Project 3: Stream Computing Infrastructures

Leader: J. Janneck, LU
Participants at HH: Z. ul-Abdin

Project description: The long-term vision of this effort is the effective and efficient realization of stream processing applications on current and future computing platforms as the latter become more parallel and more distributed over time, and the former exhibit fast-paced growth in complexity and demand for computational resources. Building on the results of the STAMP project and related efforts, this project aims at creating programming models and languages, development and implementations tools, as well as the associated runtime infrastructure.

On the application side, we intend to expand the types of areas driving our work: in addition to applications such
as video coding and radar signal processing, we intend to address the requirements of massive MIMO (an area
other ELLIIT researchers made seminal contributions to), as well as computer graphics, signal processing, big
data analysis, embedded control, particle physics, and genome processing, all of which we either have existing
collaborations on or groups within our respective institutions to collaborate with. Different application areas may
require new programming models or languages, they will use a variety of computing platforms and environments,
and have different requirements regarding efficiency, portability, safety, and predictability that we intend to explore and work on.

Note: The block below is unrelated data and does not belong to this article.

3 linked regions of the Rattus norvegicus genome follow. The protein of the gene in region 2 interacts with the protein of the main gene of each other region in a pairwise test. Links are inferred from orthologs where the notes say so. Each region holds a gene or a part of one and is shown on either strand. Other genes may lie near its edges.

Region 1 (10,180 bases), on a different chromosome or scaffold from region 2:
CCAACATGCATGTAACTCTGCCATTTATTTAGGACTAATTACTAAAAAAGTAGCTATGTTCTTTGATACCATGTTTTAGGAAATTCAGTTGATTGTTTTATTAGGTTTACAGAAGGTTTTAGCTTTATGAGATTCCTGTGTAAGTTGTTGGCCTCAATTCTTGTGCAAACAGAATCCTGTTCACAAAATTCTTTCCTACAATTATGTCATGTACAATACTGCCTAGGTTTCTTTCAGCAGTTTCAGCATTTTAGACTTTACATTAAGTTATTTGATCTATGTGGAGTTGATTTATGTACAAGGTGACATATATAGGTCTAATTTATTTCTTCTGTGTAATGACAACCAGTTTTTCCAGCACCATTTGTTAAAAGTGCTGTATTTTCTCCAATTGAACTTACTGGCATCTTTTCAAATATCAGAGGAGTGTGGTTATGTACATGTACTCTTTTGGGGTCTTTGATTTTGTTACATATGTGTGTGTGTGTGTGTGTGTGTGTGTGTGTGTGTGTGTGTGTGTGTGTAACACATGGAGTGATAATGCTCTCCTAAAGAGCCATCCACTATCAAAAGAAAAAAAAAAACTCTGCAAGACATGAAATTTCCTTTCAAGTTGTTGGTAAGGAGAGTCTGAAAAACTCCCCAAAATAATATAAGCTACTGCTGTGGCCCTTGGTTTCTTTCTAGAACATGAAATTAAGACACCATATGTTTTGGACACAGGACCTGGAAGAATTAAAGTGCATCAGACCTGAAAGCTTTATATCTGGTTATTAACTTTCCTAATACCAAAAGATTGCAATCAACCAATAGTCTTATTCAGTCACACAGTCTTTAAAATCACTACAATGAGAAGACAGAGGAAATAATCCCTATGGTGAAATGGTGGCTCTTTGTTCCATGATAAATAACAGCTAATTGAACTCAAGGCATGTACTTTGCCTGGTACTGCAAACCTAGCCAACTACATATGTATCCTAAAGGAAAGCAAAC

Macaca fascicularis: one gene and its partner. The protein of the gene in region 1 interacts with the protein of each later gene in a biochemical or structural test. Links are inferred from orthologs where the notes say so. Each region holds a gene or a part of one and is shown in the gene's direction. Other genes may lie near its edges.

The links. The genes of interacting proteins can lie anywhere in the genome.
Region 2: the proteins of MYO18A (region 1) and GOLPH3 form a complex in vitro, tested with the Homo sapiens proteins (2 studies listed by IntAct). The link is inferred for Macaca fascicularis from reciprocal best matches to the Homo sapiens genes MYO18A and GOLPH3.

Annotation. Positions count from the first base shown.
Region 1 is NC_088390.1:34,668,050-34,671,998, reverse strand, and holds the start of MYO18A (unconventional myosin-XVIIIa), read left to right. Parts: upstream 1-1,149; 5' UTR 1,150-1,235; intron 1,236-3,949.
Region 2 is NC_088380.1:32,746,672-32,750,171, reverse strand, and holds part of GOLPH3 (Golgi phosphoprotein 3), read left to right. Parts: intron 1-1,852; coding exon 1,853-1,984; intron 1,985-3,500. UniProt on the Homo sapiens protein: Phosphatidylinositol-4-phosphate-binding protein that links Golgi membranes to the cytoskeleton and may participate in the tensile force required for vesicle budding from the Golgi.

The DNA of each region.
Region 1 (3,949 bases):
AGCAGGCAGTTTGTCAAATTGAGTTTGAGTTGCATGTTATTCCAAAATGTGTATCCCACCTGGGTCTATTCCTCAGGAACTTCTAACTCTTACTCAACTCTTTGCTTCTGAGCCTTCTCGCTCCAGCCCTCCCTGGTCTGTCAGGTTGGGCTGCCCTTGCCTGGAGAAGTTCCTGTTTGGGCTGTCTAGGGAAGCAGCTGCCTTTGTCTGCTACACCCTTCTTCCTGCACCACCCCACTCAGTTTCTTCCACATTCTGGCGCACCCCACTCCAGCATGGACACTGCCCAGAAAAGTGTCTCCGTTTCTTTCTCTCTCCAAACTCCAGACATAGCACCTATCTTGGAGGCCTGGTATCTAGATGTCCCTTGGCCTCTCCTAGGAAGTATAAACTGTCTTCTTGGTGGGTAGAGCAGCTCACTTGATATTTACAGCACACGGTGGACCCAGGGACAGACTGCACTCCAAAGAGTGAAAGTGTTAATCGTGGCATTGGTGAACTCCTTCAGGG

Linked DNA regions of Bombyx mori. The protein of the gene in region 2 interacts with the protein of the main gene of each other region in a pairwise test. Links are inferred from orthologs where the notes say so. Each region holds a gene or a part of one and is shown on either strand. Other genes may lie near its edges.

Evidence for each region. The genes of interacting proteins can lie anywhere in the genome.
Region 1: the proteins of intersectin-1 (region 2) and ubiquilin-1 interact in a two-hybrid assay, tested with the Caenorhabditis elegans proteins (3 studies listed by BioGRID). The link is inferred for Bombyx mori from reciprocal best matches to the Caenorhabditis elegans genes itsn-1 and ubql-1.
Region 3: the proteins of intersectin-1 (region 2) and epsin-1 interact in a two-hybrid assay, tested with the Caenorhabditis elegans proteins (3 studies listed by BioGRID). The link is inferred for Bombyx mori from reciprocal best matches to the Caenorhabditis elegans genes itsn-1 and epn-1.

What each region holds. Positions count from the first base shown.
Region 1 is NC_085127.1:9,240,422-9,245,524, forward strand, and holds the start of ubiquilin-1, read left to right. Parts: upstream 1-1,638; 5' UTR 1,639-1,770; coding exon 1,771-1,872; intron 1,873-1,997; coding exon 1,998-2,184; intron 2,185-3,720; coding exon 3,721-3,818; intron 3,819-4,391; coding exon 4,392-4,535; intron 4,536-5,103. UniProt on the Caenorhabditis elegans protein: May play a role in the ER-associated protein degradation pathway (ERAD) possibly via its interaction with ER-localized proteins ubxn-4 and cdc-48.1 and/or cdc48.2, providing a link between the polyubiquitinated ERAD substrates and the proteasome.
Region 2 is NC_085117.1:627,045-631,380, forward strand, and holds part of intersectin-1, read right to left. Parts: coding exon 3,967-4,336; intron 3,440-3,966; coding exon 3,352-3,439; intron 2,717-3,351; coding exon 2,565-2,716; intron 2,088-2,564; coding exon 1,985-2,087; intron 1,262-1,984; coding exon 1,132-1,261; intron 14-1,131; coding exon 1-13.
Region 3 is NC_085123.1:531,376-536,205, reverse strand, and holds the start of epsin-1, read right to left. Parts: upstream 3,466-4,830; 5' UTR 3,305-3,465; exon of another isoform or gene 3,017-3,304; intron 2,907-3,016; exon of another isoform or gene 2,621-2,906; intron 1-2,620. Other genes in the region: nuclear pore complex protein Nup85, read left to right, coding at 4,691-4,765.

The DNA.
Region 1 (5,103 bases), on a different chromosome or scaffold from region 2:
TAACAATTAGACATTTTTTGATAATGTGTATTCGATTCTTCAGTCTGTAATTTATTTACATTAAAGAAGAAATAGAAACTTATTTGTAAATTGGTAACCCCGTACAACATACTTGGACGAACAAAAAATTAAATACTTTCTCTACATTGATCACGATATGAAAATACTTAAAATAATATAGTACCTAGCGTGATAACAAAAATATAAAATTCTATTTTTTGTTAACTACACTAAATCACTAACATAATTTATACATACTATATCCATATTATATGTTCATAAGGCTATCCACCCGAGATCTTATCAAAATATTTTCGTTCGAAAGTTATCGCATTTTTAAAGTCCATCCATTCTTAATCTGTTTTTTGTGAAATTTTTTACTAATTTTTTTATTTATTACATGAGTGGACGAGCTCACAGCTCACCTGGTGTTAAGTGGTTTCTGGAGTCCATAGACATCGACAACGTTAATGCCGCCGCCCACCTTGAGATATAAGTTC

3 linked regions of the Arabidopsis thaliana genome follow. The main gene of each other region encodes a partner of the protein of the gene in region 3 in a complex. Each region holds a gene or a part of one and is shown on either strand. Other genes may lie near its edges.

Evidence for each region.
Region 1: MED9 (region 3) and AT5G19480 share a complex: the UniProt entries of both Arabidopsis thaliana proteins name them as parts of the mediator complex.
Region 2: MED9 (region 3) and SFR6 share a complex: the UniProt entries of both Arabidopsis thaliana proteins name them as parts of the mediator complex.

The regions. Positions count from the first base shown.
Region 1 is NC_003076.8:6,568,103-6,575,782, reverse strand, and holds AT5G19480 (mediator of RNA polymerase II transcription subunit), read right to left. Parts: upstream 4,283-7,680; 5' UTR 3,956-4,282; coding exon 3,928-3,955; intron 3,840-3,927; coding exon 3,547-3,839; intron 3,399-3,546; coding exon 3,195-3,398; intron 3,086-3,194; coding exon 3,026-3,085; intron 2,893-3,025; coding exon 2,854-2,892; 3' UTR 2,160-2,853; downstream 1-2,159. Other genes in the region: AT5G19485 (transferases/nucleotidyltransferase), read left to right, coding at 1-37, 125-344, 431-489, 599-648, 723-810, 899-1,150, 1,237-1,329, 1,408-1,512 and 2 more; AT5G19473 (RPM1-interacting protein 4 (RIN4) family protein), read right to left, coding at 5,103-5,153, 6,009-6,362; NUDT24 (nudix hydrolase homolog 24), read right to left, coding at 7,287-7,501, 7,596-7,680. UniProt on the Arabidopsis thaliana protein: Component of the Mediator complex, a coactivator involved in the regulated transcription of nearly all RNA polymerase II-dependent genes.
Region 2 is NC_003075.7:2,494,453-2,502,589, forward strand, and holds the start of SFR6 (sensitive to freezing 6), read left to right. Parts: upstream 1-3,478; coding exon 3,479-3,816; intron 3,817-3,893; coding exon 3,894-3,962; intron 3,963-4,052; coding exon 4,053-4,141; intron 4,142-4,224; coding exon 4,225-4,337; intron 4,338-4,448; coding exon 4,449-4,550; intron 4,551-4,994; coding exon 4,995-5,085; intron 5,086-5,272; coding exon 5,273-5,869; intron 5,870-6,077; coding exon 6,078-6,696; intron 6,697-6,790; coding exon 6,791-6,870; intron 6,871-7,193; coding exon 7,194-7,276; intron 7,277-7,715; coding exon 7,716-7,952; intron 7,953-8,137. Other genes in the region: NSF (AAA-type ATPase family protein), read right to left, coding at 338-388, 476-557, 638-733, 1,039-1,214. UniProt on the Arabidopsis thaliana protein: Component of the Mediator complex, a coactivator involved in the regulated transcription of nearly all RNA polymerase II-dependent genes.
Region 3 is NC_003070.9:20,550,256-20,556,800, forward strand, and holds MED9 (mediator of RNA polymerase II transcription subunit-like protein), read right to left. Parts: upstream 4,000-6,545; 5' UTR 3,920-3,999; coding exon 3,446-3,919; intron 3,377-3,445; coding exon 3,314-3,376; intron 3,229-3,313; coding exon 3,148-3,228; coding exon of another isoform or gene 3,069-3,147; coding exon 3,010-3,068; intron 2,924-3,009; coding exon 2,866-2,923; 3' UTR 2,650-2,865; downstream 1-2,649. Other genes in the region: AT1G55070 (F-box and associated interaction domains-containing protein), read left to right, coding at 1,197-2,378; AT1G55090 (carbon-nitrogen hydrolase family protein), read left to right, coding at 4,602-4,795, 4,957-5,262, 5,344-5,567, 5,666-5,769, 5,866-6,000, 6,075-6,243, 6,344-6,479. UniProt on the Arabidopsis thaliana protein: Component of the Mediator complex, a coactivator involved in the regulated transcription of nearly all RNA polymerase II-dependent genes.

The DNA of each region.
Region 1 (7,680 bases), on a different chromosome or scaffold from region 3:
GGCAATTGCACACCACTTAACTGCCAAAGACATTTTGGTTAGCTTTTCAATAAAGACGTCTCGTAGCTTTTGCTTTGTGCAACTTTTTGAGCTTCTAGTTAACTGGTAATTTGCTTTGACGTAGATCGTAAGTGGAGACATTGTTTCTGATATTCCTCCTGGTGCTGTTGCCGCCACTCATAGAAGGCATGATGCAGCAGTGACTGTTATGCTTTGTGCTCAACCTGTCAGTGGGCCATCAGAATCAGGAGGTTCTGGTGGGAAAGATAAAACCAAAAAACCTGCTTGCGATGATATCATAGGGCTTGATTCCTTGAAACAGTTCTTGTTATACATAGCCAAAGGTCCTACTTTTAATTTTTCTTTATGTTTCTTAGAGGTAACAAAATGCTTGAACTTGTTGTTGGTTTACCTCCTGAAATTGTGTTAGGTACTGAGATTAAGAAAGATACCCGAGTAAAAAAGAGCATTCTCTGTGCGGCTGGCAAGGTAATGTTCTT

With regards to novel computing platforms, we intend to continue our exploration of massively parallel architectures and the challenges of using them efficiently. Current platforms of interest include Epiphany, Kalray, Xeon Phi, and to these we intend to add GPUs as well as new architectures as they appear. While the STAMP effort focused primarily on low-level static implementation techniques, this project will also look at mapping and partitioning and their relationship to different kinds of platform architectures, as well as dynamic runtime infrastructure that manages highly parallel machines by moving code between processing elements in response to application performance and user demands (connecting to the VR-funded project “Feedback Computing in Cyber-Physical Systems” together with LU’s Dept. of Automatic Control). This project also dovetails with a collaboration with the Mobile And Pervasive Computing Institute (MAPCI) at LU in which we investigate the use of the mobile cloud for highly robust and persistent distributed stream computing. The core of that work consists of creating a distributed runtime system that extends the dynamic management of code and processing resources beyond manycore platforms to platforms characterized by unreliable processing elements and communication links, synthesizing reliability from failureprone elements by carefully managing redundancy and replication in a manner that is transparent to application